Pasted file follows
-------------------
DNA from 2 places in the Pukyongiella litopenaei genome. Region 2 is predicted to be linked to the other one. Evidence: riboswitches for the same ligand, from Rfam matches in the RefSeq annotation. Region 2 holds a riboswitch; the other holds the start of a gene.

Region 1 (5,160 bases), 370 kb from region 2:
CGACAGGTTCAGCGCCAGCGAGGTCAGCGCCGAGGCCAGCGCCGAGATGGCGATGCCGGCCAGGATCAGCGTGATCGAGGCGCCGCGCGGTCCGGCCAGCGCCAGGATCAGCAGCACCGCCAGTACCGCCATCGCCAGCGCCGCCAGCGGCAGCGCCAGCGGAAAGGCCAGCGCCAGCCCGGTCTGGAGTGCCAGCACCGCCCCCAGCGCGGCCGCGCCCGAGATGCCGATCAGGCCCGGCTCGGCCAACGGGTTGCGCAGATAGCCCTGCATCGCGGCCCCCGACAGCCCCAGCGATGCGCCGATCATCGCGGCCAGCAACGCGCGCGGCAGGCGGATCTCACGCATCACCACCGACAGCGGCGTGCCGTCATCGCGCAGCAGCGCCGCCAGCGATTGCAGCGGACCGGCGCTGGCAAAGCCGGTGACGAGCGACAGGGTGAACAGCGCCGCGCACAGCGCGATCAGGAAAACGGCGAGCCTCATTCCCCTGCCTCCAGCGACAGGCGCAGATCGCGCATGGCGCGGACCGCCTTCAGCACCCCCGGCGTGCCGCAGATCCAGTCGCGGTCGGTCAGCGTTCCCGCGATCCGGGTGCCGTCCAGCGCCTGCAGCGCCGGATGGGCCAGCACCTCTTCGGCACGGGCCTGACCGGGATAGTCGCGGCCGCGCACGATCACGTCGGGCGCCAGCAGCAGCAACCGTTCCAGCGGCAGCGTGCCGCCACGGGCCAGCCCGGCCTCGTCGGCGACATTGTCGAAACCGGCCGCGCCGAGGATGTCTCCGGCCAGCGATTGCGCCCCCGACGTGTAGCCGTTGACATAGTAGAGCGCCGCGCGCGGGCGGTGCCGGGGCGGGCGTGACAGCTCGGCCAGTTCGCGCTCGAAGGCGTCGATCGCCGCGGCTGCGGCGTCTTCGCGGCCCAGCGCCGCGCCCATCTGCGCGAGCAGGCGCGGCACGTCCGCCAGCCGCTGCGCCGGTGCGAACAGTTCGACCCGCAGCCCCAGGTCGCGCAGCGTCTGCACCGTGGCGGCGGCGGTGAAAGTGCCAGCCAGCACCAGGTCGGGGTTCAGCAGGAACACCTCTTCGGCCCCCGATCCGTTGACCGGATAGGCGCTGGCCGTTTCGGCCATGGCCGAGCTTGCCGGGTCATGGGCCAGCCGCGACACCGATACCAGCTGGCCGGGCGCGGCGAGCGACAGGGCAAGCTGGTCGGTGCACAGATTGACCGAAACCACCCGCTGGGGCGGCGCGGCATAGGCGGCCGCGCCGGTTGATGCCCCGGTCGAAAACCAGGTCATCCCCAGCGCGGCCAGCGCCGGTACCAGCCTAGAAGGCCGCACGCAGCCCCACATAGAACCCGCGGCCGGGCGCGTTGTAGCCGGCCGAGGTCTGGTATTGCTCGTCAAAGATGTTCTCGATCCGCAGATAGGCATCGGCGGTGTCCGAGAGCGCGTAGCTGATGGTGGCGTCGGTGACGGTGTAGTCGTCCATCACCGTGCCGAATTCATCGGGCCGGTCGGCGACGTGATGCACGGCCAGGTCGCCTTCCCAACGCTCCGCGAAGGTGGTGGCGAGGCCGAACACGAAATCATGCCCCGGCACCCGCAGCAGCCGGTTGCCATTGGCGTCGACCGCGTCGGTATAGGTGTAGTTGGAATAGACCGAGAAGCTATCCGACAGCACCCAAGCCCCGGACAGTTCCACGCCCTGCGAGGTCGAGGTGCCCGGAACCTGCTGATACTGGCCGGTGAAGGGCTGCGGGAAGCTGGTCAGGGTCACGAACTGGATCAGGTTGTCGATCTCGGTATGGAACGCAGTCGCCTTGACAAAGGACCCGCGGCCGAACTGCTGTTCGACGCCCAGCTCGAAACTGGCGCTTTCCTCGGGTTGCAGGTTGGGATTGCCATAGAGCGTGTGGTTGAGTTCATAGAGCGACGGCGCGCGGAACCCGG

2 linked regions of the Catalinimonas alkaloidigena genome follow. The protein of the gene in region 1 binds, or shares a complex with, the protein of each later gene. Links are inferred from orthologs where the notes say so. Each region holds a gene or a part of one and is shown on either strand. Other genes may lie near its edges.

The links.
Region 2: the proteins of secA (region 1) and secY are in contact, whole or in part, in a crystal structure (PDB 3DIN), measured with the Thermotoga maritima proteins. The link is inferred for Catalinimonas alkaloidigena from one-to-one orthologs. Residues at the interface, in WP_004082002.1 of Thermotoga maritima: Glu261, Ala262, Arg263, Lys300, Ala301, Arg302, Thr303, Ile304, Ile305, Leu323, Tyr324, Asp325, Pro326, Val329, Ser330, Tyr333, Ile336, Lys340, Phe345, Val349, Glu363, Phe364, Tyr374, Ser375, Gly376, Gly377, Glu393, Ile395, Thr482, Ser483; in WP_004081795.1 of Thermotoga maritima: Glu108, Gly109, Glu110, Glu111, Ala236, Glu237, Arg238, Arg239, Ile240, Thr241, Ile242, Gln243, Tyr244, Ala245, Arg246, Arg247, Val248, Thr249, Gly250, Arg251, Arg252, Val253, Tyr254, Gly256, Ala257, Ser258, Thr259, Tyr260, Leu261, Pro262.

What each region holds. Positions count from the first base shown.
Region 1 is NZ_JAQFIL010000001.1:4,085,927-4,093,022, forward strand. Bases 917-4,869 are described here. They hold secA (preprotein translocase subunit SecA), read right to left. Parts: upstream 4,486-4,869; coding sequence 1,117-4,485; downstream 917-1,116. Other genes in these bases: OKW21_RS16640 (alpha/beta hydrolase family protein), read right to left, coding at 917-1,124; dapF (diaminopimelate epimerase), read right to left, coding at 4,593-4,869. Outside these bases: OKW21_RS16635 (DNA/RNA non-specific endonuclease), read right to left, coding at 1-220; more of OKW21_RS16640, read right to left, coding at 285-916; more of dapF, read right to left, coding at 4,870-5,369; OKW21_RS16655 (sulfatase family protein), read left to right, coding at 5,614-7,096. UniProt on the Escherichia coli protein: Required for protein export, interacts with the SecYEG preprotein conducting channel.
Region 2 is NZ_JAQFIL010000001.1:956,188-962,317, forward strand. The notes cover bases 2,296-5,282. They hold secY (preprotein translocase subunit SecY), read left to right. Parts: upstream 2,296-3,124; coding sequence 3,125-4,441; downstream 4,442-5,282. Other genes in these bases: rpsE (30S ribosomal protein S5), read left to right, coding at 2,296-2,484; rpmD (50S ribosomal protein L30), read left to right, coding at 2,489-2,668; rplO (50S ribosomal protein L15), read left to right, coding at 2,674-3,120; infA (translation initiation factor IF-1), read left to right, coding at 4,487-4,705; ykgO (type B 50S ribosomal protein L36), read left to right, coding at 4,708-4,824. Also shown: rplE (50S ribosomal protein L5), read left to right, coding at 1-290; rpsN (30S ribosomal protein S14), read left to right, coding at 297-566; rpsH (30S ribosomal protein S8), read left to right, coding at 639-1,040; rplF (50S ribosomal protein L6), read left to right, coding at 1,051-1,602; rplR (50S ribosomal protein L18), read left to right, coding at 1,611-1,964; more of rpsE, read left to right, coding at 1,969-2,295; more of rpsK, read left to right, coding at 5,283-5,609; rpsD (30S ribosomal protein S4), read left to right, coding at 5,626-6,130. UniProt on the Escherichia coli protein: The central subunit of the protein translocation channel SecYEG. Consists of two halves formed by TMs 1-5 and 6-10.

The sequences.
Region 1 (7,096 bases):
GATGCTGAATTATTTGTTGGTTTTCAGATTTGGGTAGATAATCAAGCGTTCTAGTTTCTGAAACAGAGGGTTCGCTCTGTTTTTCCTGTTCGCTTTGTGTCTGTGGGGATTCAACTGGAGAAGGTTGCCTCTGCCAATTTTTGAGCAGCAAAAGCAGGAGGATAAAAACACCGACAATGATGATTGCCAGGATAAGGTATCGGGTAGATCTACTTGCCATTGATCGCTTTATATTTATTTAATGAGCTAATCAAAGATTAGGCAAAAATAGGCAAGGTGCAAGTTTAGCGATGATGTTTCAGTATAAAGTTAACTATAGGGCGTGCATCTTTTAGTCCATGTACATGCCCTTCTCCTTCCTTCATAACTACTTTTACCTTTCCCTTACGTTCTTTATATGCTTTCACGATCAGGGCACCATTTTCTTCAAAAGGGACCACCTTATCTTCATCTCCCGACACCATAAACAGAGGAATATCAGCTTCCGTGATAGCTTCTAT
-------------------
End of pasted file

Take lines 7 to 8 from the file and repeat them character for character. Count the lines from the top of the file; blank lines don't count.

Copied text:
What each region holds. Positions count from the first base shown.
Region 1 is NZ_JAQFIL010000001.1:4,085,927-4,093,022, forward strand. Bases 917-4,869 are described here. They hold secA (preprotein translocase subunit SecA), read right to left. Parts: upstream 4,486-4,869; coding sequence 1,117-4,485; downstream 917-1,116. Other genes in these bases: OKW21_RS16640 (alpha/beta hydrolase family protein), read right to left, coding at 917-1,124; dapF (diaminopimelate epimerase), read right to left, coding at 4,593-4,869. Outside these bases: OKW21_RS16635 (DNA/RNA non-specific endonuclease), read right to left, coding at 1-220; more of OKW21_RS16640, read right to left, coding at 285-916; more of dapF, read right to left, coding at 4,870-5,369; OKW21_RS16655 (sulfatase family protein), read left to right, coding at 5,614-7,096. UniProt on the Escherichia coli protein: Required for protein export, interacts with the SecYEG preprotein conducting channel.